The $1,200 Staaker drone does away with the traditional remote control, replacing it with a wearable armband. Instead of controlling the drone like a remote-controlled plane, you put the Staaker into one of several follow modes and it will keep you in view as you careen down a mountainside or flip upside-down on a surfboard. I had a chance to try it out and was mightily impressed.
The new drone is foldable into a relatively small package, perfect for bringing into the mountains for filming extreme sports. When it’s unfolded, the landing gear folding down cleverly locks the arms into place and the drone is ready to fly.
The drone can be flown as a normal drone, using simple up/down, closer/further away from me, turn left/turn right controls: Useful for establishing shots and B-roll, but the drone is pretty clumsy to fly in this mode. What it is far better for, however, is its follow modes, where you set up the drone’s mode, after which it’ll just keep following you around as you pay attention to your extreme sport activities.
Staaker’s drone uses a 3-axis gimbal and a GoPro for the actual filming. That feels like a step back from some of the live-view drones you see these days, until you remember that there’s no need to monitor the footage as you’re shooting. Put differently: If you have time to look at what the drone is doing, you’re probably not skiing/driving/skateboarding/falling on your face hard enough.
The drone that’ll stalk you
Both the armband remote and the drone have a series of sensors built-in, designed to keep the drone pointed at you every step of the way.
The drone has three main modes: There’s an auto-follow mode, where it keeps its position stable relative to the wearer of the armband (i.e. behind, ahead, above or to the side of the athlete); there’s a circle mode, where it circles in slow (or fast) circles around the armband wearer; and there’s a stationary mode, where it hovers in place, rotating to keep the athlete in view.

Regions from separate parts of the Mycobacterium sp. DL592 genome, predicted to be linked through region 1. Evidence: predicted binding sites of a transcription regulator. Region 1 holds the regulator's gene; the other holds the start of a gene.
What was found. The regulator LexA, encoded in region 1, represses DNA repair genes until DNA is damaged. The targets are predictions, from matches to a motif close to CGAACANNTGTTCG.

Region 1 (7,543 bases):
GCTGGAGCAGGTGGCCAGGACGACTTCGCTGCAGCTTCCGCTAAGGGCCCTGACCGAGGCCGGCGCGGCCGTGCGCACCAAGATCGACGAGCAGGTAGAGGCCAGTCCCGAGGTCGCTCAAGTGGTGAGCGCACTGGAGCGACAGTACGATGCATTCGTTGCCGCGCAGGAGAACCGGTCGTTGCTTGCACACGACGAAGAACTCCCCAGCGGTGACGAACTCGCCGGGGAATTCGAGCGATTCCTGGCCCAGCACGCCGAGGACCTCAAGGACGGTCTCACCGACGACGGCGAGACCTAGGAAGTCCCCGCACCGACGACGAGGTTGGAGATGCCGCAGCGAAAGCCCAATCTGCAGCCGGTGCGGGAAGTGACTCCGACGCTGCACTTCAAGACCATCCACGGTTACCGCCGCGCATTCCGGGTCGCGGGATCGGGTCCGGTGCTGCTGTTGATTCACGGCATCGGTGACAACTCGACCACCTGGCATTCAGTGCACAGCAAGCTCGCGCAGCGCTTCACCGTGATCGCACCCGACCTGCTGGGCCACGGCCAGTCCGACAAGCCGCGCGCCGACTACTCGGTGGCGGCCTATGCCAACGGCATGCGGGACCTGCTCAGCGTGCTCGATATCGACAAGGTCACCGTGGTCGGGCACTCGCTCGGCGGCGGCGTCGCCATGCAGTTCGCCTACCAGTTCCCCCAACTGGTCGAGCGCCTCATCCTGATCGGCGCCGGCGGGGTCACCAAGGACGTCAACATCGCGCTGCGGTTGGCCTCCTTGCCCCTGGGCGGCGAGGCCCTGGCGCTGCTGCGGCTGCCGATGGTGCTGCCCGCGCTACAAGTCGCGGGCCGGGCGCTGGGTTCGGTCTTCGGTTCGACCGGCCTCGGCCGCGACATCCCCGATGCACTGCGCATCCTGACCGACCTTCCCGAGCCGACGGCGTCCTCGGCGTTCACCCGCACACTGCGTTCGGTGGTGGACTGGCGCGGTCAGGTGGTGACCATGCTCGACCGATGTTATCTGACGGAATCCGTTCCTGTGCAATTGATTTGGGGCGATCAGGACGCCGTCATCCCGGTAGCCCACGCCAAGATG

The most interesting thing, in my mind, is that most drones are there to film others. Staaker is different, and, in the process, is turning the industry on its head. By creating a drone you can use to film yourself, it is broadening the target audience from eager filmmakers to everyone who is involved in sports and other physical activities that are worth filming. It’s hard to say whether this subset of people are in the market for selfie-drones on steroids, but judging from some of the footage I’ve seen Staaker’s drones create, I can easily see this being huge. I can’t wait to see what happens when this gets in the hands of extreme sports athletes.
The one downside of Staaker’s drone is that it doesn’t currently have obstacle avoidance, which may turn out to be a problem for some users. It certainly turned into a problem when we were filming TechCrunch’s video report on Staaker; as we were filming some additional footage at the end, a seagull crashed into the drone (or vice-versa?) disabling it and sending it crashing into the highway. The lesson to learn here is to keep the drone away from wildlife and populated areas, perhaps.